BACKGROUND: SARS-CoV-2 Omicron variant evades immunity from past infection or vaccination and is associated with a greater risk of reinfection among recovered COVID-19 patients. We assessed the serum neutralizing antibody (NAb) activity against Omicron variant (Omicron NAb) among recovered COVID-19 patients with or without vaccination. METHODS: In this prospective cohort study with 135 recovered COVID-19 patients, we determined the serum NAb titers against ancestral virus or variants using a live virus NAb assay. We used the receiver operating characteristic analysis to determine the optimal cutoff for a commercially-available surrogate NAb assay. FINDINGS: Among recovered COVID-19 patients, the serum live virus geometric mean Omicron NAb titer was statistically significantly higher among BNT162b2 recipients compared to non-vaccinated individuals (85.4 vs 5.6,P < 0.0001). The Omicron seropositive rates in live virus NAb test (NAb titer ≥10) were statistically significantly higher among BNT162b2 (90.6% [29/32];P < 0.0001) or CoronaVac (36.7% [11/30]; P = 0.0115) recipients when compared with non-vaccinated individuals (12.3% [9/73]). Subgroup analysis of CoronaVac recipients showed that the Omicron seropositive rates were higher among individuals with two doses than those with one dose (85.7% vs 21.7%; P = 0.0045). For the surrogate NAb assay, a cutoff of 109.1 AU/ml, which is 7.3-fold higher than the manufacturer's recommended cutoff, could achieve a sensitivity and specificity of 89.5% and 89.8%, respectively, in detecting Omicron NAb. INTERPRETATION: Among individuals with prior COVID-19, one dose of BNT162b2 or two doses of CoronaVac could induce detectable serum Omicron NAb. Our result would be particularly important for guiding vaccine policies in countries with COVID-19 vaccine shortage. FUNDING: Health and Medical Research Fund, Richard and Carol Yu, Michael Tong (see acknowledgments for full list).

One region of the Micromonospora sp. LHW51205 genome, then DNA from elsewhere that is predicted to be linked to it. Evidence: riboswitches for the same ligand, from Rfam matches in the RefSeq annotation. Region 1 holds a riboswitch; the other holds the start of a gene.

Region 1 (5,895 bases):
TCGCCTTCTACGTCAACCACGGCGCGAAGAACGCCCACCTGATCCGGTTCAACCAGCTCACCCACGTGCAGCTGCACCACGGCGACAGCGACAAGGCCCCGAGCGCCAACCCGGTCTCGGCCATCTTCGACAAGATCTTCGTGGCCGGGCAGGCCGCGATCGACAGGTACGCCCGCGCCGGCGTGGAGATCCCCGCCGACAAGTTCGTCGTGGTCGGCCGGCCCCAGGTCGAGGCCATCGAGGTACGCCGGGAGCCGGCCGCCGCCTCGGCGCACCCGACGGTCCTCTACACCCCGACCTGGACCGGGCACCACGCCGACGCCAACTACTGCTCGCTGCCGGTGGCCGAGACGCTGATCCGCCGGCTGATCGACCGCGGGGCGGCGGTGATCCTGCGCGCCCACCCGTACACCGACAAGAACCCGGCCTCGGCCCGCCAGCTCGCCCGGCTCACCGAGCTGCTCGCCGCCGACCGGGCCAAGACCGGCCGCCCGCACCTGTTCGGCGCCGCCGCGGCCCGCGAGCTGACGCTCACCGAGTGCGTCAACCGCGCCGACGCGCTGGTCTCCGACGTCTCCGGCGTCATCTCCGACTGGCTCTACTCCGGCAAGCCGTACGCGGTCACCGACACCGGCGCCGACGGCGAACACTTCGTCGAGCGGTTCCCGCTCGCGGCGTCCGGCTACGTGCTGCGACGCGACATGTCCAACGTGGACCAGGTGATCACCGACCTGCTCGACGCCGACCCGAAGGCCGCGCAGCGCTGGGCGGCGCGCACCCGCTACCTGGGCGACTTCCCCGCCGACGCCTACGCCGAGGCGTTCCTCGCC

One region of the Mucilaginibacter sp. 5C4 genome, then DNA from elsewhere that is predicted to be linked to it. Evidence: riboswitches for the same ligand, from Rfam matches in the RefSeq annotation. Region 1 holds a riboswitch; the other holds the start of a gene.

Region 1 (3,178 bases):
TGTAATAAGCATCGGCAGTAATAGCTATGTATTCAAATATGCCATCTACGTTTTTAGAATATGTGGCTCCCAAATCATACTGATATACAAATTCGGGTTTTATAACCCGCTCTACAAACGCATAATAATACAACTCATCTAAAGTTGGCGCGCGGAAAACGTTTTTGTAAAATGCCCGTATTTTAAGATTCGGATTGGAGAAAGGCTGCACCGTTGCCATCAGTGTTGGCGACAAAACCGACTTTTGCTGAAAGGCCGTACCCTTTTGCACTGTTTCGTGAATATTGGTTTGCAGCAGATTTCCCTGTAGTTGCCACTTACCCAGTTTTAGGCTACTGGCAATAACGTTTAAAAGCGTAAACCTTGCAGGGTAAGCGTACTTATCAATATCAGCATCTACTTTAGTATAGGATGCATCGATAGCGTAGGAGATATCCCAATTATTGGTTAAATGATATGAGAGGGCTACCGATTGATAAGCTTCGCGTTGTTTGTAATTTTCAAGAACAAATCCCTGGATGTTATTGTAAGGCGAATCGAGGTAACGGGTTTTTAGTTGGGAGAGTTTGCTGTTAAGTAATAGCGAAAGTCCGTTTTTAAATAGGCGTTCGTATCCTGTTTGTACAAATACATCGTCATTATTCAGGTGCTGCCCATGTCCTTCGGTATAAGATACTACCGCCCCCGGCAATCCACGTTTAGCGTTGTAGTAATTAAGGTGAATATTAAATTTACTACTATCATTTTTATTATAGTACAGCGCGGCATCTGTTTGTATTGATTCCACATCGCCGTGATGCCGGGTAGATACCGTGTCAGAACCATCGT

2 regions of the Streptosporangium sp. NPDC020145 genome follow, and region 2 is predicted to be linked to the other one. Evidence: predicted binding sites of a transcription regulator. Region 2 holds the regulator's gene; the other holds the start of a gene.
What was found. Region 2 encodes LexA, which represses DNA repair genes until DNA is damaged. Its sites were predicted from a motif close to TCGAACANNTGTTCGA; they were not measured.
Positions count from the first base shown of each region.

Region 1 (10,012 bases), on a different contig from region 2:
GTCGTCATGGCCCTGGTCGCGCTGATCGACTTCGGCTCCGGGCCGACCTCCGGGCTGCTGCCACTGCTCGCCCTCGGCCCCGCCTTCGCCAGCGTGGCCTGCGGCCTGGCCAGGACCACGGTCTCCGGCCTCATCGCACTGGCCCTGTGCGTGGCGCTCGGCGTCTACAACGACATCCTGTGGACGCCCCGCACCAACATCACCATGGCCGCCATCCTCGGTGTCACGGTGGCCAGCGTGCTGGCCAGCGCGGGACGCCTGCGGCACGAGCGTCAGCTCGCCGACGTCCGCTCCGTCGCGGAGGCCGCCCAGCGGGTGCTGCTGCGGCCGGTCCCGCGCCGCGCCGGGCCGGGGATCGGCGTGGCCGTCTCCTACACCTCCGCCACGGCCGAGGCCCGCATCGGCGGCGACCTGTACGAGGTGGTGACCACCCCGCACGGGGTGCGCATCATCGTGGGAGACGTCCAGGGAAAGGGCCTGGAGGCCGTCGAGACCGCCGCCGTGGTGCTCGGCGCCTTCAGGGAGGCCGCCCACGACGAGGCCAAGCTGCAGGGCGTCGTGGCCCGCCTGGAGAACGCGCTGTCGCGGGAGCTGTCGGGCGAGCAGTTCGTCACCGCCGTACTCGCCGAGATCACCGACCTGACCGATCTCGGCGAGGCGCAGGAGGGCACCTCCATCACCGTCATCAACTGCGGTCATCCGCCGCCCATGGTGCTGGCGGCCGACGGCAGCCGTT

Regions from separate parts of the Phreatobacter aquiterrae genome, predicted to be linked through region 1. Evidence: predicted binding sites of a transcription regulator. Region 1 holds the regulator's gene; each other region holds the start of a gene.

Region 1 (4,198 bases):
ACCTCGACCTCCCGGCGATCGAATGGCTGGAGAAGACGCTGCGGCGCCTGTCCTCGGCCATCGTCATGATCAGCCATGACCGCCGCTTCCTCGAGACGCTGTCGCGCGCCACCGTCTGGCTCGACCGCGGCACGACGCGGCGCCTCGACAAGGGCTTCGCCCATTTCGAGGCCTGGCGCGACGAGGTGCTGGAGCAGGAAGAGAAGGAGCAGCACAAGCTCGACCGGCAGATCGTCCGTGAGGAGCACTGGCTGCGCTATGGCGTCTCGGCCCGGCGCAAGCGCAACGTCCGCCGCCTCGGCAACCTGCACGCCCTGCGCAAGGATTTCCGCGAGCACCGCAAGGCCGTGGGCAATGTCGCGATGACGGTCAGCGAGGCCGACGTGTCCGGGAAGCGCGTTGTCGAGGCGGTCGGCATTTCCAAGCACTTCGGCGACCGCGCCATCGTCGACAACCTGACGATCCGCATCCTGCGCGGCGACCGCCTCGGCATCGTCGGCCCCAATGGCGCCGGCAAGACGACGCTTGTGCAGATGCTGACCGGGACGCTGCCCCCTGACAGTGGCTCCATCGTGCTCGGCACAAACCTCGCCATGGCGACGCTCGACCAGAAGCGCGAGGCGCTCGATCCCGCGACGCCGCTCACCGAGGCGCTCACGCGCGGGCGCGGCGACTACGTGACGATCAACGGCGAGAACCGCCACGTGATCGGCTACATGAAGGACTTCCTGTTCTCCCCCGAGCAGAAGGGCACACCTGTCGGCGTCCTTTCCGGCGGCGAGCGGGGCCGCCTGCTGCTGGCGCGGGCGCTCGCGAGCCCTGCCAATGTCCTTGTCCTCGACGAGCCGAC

Subject(s)
COVID-19 Vaccines , COVID-19 , Antibodies, Blocking , Antibodies, Neutralizing , Antibodies, Viral , BNT162 Vaccine , COVID-19/prevention & control , Humans , Prospective Studies , SARS-CoV-2
4.
SSRN;
Preprint in English | SSRN | ID: ppcovidwho-326165

ABSTRACT